- Also, actually know about rehab and other services for the disabled. And if you don't, get a good social worker who does and use her. Many times, doctors are the "gatekeepers" into the disability world. Obviously they have to look through the lens of the medical model, but they should at least be aware of the social model. And that there is life after disability. Many times, it is the doctor who says, "This is it. There is nothing more I can do. You now have this permanent disability. Have a nice life" as he slams the door. I'm sure it is hard to call it quits after trying to cure or prevent disease and disability, but after you close the medical door, open the disability community door. It is the only way people with disabilities get their lives back. You as medical people can be very powerful in this regard. You could offer hope instead of just failure. It is a total shame, but I know a ton of blind people who went blind due to diabetes or a head injury or what not. They went through a few surgeries and nothing worked. Then, there was that one appointment with the doctor. They all remember it. It was the one where the doctor said, "This is it. You are disabled." And then they left with nothing. NOTHING. And these blind people would go home and quit their job, sell their house, move back in with their parents or something, and sit. Just sit and do nothing. Sometimes for YEARS. My friend Susan sat for two years before she knew that there was free rehabilitation available. My friend MRY sat for three years before he knew. I knew someone else who sat for 6, before anyone ever offered help. These people can't read the phone book, use the computer, read, nothing. They have no access to information. Their parents are sometimes elderly and unknowing, computer illiterate. How hard would it be to give someone the proper referrals to rehabilitation and advocacy groups? A fucking brochure is what we are talking about. I think this has gotten better with the internet and people's friends looking up things and trying to help. But you know how most people get services? Social security comes calling, demanding that they prove they can't work and in order to prove that sometimes you are required to go through rehabilitation first. That's all well and good for social security to refer you, but social security can take YEARS to do this. Friends and family should not get a newly disabled person plopped on their doorstep with nothing and have to go searching on their own. Doctors have a responsibility to have knowledge of all the services and options available and a patient should not be dismissed from care until a rehab plan has been locked in. And also, doctors can help by advocating and medicalizing (with insurance companies) rehabilitative care. There are now years long waiting lists in most states for developmental disability services and blind services. There is literally next to nothing available for newly deaf adults. For people with SCI and the like, they are usually rehabbed in hospitals. But there are a variety of options here and patients should be given all the information to make good decisions. There is a world of difference between the rehab results from an SCI patient who goes to Craig Hospital vs. one who goes to, say, Little Town Hospital Rehab Where We Mostly Give Old People A Walker With Tennis Balls on its Feet. Also, SCI rehab hospital stays have gotten ridiculously short. Stays used to average 6 to 9 months. Now SCI patients are getting kicked out in two or three. You can't get rehabbed and recovered in two or three months. And in the long run, it is going to cost the health care system. Poorly rehabbed people have more health problems, require more attendant care, and are hospitalized at greater rates than those that got good, long rehab stays.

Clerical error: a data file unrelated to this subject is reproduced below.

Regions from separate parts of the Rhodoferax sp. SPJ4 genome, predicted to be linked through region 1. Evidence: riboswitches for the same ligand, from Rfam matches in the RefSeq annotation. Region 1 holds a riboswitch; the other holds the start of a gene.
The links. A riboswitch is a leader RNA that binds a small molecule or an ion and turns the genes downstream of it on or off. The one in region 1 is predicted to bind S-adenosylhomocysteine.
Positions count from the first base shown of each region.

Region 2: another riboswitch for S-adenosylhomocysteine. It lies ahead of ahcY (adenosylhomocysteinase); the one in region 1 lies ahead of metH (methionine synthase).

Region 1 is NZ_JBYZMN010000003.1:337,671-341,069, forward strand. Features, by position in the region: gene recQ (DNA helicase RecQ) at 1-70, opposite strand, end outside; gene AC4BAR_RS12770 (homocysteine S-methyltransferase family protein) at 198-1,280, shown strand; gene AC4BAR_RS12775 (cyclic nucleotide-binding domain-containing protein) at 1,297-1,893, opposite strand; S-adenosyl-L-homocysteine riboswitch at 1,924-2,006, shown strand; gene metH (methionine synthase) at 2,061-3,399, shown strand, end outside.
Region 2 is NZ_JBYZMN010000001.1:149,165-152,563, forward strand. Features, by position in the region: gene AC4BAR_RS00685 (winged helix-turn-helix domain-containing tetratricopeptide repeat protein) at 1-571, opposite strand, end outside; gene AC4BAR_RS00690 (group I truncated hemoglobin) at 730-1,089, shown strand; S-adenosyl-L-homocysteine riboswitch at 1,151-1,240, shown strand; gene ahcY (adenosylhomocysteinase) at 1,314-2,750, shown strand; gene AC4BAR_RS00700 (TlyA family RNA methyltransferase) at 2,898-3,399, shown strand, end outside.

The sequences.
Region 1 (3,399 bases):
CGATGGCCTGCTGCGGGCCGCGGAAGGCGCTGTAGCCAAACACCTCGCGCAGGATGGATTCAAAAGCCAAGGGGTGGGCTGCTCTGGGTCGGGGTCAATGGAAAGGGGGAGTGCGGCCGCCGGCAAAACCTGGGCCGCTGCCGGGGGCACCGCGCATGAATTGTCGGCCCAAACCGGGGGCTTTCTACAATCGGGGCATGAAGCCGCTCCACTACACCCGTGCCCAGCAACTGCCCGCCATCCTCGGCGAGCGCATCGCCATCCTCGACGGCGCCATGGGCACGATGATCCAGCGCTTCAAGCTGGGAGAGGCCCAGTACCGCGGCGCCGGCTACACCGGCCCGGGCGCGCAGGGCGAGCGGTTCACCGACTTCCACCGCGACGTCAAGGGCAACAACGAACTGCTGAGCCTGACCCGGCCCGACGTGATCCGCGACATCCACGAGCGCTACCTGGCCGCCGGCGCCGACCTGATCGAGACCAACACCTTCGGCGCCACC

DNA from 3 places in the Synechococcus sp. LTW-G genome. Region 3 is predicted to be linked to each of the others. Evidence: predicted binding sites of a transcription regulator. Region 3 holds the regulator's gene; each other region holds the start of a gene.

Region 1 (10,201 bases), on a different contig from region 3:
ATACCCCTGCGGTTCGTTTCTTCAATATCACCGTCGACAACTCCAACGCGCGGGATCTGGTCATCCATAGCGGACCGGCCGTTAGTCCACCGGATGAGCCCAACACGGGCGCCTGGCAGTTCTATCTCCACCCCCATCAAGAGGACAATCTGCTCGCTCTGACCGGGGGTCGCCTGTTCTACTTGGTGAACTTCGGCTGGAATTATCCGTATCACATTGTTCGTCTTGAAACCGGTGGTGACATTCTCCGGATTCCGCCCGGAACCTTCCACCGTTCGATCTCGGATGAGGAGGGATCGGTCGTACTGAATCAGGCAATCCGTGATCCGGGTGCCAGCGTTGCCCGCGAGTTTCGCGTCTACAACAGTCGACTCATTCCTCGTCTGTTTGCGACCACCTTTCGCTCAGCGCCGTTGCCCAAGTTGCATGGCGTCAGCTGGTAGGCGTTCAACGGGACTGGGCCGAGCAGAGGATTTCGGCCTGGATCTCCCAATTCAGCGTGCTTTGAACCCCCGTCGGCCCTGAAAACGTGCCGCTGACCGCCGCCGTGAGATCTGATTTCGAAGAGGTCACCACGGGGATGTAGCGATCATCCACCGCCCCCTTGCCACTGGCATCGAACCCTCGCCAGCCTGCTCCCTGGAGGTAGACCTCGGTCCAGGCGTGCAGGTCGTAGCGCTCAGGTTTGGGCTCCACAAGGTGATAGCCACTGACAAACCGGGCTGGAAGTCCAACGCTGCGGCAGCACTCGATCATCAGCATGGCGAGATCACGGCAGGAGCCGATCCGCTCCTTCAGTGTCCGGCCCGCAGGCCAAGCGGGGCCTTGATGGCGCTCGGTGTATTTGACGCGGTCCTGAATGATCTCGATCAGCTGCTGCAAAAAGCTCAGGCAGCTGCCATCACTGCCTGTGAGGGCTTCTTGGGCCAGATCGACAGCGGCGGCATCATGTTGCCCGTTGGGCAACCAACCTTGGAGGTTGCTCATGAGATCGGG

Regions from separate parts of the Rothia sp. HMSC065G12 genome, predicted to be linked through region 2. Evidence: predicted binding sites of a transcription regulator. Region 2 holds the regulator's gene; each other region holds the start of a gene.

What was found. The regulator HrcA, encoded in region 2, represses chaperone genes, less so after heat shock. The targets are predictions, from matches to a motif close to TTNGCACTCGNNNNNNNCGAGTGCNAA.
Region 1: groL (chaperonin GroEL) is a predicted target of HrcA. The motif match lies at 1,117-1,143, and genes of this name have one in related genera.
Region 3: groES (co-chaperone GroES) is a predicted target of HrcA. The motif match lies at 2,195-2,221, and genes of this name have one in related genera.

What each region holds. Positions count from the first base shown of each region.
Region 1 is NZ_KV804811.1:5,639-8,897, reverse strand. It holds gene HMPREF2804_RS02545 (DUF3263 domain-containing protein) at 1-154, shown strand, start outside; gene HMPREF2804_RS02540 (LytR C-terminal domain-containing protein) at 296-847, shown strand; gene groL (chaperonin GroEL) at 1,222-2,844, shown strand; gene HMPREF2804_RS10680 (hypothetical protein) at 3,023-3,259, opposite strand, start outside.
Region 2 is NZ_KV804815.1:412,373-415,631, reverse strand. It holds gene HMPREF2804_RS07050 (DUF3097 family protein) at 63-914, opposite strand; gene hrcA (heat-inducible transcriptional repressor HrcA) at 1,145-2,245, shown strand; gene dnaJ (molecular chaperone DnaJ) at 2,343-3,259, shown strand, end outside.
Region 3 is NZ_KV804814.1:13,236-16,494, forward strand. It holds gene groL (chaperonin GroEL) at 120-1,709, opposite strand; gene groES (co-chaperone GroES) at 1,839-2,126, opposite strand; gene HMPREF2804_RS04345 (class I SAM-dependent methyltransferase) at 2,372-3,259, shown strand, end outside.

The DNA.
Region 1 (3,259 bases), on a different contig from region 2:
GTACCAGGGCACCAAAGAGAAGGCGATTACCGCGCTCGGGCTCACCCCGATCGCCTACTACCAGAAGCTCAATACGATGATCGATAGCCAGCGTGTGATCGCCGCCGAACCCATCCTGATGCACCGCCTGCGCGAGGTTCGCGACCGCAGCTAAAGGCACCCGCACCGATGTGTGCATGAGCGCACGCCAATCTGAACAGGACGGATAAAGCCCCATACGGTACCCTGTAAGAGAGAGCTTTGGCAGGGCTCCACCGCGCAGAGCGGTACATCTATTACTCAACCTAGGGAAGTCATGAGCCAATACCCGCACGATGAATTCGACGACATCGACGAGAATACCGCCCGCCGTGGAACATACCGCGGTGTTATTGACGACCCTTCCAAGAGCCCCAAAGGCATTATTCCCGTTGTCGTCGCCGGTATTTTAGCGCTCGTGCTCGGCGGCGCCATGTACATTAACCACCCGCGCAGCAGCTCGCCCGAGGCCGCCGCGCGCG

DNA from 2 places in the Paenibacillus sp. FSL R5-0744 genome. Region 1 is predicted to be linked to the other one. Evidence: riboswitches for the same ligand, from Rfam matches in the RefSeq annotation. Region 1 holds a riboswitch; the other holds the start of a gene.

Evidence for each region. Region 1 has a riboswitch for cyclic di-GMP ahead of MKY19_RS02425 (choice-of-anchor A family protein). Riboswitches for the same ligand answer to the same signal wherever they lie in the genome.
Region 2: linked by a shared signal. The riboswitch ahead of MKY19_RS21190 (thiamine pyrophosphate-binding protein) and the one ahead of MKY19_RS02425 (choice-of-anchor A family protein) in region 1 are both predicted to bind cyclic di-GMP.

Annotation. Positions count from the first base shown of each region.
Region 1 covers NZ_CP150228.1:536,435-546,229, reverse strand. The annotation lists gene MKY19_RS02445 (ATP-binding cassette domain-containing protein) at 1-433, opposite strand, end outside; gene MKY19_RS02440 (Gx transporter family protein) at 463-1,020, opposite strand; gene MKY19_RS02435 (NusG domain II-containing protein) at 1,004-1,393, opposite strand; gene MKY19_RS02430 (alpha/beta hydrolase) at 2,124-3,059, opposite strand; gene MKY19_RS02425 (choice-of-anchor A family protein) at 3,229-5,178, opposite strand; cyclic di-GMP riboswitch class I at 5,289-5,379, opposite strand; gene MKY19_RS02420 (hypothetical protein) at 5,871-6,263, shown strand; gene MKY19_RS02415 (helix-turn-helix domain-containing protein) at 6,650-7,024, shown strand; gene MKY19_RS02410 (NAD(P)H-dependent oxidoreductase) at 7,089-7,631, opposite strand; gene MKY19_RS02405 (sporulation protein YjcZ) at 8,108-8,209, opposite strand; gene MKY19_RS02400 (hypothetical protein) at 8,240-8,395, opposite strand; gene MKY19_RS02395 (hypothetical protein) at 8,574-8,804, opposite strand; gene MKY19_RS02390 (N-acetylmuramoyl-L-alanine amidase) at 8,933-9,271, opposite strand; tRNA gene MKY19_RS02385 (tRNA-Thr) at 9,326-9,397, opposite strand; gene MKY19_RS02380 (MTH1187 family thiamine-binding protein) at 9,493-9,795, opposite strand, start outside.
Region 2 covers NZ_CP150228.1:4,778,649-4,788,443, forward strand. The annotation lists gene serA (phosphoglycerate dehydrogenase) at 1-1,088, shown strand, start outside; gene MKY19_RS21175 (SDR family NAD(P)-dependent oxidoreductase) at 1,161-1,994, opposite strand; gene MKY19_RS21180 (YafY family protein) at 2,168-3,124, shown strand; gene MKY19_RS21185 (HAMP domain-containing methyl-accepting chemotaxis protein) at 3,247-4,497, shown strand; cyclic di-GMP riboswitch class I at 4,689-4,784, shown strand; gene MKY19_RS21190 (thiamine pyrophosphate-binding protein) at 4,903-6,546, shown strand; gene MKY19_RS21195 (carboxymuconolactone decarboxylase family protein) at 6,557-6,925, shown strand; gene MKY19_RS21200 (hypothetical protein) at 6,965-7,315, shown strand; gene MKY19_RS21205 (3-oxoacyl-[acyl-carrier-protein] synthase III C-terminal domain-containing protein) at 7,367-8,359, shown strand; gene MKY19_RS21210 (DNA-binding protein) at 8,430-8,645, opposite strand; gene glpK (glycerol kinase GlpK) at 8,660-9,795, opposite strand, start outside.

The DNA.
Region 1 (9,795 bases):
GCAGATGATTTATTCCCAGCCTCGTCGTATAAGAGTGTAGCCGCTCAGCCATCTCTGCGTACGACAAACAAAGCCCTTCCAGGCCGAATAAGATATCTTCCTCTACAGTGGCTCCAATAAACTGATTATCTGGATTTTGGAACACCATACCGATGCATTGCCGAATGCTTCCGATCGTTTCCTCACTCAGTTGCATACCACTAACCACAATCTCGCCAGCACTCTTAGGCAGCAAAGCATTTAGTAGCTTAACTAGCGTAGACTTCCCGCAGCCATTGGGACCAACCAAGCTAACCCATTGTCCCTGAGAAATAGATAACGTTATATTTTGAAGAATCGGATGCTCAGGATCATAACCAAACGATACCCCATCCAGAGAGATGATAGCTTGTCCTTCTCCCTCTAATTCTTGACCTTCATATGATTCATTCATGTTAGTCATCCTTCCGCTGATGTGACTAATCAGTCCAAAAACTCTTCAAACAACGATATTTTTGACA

- Finally, it is OK for doctors to not be familiar with something about us as disabled people...on the first visit. I do not expect all of my doctors to know about Stickler's/Alport's syndrome. D does not expect all doctors to instantly know about baclofen withdrawal or autonomic dysreflexia. But after taking a Hx on the first visit....GO LEARN ABOUT IT. Get into your little medical textbooks, go online and read medical journals, talk to your colleagues, whatever it takes. Instead of grandstanding and acting like you know all about it, or being embarrassed that you don't, just go research it already. And at least know something about it in the next visit or two. Also, if you don't know a patient well and are unfamiliar with his case, actually listen to what he is telling you! So if D comes into the ER and says, you can't put me on a regular gurney, I need some kind of air flow mattress, or only Demerol will be effective in regards to my autonomic disreflexia right now, or please use this vein, not that vein because you will have to poke me 80 times and you will end up using this vein anyway...actually listen. Because people with chronic illnesses actually know some stuff. And they are not all trying to get a Demerol hit or make your lives difficult. They are actually trying to make your lives easier. Don't disregard what they say as if it isn't important or you know better...because you probably don't. When a new patient with complex issues comes in, guess who is the expert and knows more about their care? THEY DO! So listen, please. And lose the condescending attitude.
This probably isn't what you had in mind, Bliss, and I'm sorry for being so angry. None of this is directed at you, personally, of course. But I am ANGRY. My kids, again today, had to say goodbye to their father and I can't tell them when they will see him again. And I get scares sometimes that the answer will be never. And I know that D is a complicated case, but some of these things are just so utterly dumb that I can't hardly stand being in my skin when I think about them. A person like D has enough unpredictability from his body itself. It would be nice if he also didn't have to deal with the antagonizing unpredictability of ignorant and incompetent staff, corrupt and exploitive insurance companies, and a system that basically would rather see him dead.